Tuesday, April 1, 2014

Still Life with Bread Crumbs

by Anna Quindlen
 Random House   2014
272 pages     Fiction

Still Life with Bread Crumbs by Anna Quindlen is a comfortable book--or maybe I just think that because I am slightly older than the protagonist Rebecca Winter and my life experience parallels hers in some ways. Or maybe it's comfortable because the author writes in the third person, and we can read about Rebecca while remaining slightly detached. Or maybe it's because it is a "romantic comedy of manners," as one reviewer calls it, and the reader can enjoy it in bits and pieces.

Well, no matter. Still Life with Bread Crumbs is a delightful read. Rebecca Winter has been a hugely successful photographer, but she has rested on her laurels for too long, and the royalties for her most famous photograph "Still Life with Bread Crumbs" have virtually dried up. She rents a small cottage in upstate New York so that she can lease her New York apartment for a huge sum of money which she needs to pay for nursing home care for her mother and rent for her father's apartment. But life in the country is lonely, and at first she hardly knows what to do with herself. As she slowly adapts to her surroundings, she finds her creativity returning and she is able to produce some of the best work of her career.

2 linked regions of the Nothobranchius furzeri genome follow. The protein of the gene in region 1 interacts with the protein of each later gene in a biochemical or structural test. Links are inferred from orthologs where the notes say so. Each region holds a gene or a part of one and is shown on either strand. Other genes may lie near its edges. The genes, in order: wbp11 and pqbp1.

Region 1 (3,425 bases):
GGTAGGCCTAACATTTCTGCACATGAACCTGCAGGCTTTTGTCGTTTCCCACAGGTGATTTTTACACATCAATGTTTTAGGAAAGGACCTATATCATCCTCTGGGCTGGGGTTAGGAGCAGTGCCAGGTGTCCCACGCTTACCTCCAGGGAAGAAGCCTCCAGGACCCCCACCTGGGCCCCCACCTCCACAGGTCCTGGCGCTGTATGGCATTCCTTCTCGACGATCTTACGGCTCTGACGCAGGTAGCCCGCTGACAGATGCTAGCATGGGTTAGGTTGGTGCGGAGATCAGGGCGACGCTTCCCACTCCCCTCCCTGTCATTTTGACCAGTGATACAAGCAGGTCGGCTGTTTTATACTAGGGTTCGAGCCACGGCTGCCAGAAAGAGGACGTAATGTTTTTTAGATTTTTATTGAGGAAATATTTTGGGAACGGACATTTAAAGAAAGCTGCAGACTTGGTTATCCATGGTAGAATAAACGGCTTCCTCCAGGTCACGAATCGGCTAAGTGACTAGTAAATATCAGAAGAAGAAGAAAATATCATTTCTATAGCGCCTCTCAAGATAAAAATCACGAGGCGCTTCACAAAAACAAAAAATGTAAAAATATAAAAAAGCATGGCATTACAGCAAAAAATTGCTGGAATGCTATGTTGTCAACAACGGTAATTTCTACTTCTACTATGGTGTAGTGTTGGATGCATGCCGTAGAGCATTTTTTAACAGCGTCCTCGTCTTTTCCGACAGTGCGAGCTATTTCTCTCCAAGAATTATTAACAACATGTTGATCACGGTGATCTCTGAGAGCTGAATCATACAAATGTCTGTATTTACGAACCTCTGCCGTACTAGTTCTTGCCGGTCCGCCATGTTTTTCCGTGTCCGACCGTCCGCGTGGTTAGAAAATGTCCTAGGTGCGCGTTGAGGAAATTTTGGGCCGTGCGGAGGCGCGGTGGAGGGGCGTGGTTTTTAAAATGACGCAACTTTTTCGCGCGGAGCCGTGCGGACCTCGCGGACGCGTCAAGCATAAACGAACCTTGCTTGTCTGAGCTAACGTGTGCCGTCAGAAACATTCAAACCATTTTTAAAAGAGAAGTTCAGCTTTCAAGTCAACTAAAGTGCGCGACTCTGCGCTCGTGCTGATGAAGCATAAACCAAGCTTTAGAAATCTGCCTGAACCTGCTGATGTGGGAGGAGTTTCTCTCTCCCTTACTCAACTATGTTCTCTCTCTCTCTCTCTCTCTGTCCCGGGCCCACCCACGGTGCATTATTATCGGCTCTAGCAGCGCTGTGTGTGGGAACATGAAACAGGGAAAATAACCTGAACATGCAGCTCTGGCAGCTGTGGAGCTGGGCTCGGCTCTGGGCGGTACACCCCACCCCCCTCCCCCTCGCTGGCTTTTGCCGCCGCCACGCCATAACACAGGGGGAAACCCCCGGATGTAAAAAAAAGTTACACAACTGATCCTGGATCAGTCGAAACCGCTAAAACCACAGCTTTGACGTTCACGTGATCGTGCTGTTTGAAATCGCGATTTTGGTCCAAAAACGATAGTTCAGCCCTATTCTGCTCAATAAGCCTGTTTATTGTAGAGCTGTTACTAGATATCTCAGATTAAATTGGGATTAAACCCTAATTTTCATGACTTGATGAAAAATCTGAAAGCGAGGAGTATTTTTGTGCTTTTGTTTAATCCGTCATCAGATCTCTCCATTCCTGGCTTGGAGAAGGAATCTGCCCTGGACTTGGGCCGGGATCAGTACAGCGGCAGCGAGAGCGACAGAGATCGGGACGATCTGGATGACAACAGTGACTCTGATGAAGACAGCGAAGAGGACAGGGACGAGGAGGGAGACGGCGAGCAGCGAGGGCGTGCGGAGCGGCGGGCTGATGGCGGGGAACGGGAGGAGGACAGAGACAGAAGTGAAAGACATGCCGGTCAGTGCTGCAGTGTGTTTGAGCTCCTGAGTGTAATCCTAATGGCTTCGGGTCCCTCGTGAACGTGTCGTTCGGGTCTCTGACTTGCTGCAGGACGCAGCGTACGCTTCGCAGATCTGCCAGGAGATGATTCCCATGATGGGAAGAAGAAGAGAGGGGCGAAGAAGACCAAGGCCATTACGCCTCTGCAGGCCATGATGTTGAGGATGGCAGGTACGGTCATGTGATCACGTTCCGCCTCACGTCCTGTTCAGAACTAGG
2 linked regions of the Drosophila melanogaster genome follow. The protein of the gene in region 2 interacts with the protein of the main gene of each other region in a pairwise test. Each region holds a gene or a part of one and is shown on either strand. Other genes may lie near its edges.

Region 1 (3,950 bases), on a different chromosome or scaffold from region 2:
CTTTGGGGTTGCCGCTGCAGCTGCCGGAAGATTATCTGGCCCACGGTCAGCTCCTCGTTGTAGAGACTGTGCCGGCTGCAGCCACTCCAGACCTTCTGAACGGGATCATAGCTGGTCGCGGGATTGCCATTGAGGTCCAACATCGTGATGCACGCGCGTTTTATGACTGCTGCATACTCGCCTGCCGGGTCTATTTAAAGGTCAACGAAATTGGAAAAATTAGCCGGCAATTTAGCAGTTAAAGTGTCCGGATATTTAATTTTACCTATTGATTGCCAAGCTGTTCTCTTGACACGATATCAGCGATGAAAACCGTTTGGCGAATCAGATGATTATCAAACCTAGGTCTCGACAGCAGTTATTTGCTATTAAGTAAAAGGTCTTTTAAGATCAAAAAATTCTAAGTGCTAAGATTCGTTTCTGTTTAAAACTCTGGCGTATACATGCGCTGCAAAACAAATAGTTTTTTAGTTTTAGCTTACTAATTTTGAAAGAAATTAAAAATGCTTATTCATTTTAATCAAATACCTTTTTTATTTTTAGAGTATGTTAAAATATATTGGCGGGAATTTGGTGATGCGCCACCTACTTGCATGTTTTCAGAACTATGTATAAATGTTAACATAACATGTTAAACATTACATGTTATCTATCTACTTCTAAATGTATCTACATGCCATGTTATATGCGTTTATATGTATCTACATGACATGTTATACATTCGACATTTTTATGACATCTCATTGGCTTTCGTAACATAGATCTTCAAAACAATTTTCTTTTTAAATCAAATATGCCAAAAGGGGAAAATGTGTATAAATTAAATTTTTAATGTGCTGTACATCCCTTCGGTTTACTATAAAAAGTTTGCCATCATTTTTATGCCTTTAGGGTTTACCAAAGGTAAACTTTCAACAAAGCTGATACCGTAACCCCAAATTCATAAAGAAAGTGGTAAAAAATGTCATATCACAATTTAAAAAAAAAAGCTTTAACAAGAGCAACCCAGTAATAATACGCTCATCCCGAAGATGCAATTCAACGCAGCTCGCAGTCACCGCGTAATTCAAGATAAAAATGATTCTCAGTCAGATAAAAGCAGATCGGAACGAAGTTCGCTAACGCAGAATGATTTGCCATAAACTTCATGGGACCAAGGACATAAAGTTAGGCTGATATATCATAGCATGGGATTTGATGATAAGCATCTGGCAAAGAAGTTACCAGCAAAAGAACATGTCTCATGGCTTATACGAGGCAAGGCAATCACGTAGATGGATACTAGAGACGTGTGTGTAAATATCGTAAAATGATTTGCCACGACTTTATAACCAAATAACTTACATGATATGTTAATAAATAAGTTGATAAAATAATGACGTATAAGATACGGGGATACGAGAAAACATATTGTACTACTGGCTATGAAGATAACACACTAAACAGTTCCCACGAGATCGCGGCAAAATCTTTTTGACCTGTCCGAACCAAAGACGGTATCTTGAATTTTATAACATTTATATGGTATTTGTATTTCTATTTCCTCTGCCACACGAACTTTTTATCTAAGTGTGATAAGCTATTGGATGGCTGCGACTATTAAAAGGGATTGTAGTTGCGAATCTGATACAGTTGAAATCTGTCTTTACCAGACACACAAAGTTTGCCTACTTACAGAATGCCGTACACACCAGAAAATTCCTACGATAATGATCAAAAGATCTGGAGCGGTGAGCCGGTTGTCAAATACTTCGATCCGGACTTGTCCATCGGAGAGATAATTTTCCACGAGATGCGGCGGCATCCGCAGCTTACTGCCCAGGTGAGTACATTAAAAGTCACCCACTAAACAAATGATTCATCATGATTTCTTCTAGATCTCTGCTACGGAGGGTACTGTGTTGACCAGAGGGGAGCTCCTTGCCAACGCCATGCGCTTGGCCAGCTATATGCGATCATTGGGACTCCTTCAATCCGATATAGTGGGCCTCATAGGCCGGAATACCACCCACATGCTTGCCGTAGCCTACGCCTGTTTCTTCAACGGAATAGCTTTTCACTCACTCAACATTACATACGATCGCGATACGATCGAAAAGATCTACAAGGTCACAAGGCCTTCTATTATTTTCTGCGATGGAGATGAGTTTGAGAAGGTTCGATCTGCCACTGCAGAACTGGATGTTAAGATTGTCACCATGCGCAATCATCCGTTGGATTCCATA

This is a book about moving on, and most women who have lived for 60 plus years know how to move on because of parents dying and children leaving. I suppose that is why it is so easy to identify with Rebecca. On the other hand, part of Rebecca is having a hard time moving on--the part that had an unfortunate marriage and a failed career. That part needs the break and the solitude the cottage in the woods affords. As the book nears the end, Rebecca finds that her body has rebounded as has her mind and her creativity--enough so that the sojourn in the country becomes her life's choice. Rebecca's thought process: "when she really thought about it, she realized she'd been becoming different people for as long as she could remember but had never really noticed."

Still Life with Bread Crumbs is funny in many places particularly in the clever and obvious foreshadowing, the flashbacks, and the delightful chapter titles. The NPR reviewer says that Quindlen has her "finger firmly planted on the pulse of her generation." In an interview, Quindlen says,  "I got the jump on reinvention some time ago, actually. I reinvented myself as a mother in my 30s and as a novelist in my 40s. But I never say never. I think one of the most wonderful things about how much longer we all live now is that people feel free to mix it up, to have a third or fourth act in life." 

I am trying to figure out which act I am in. Perhaps just moving out of the third and into the fourth. 

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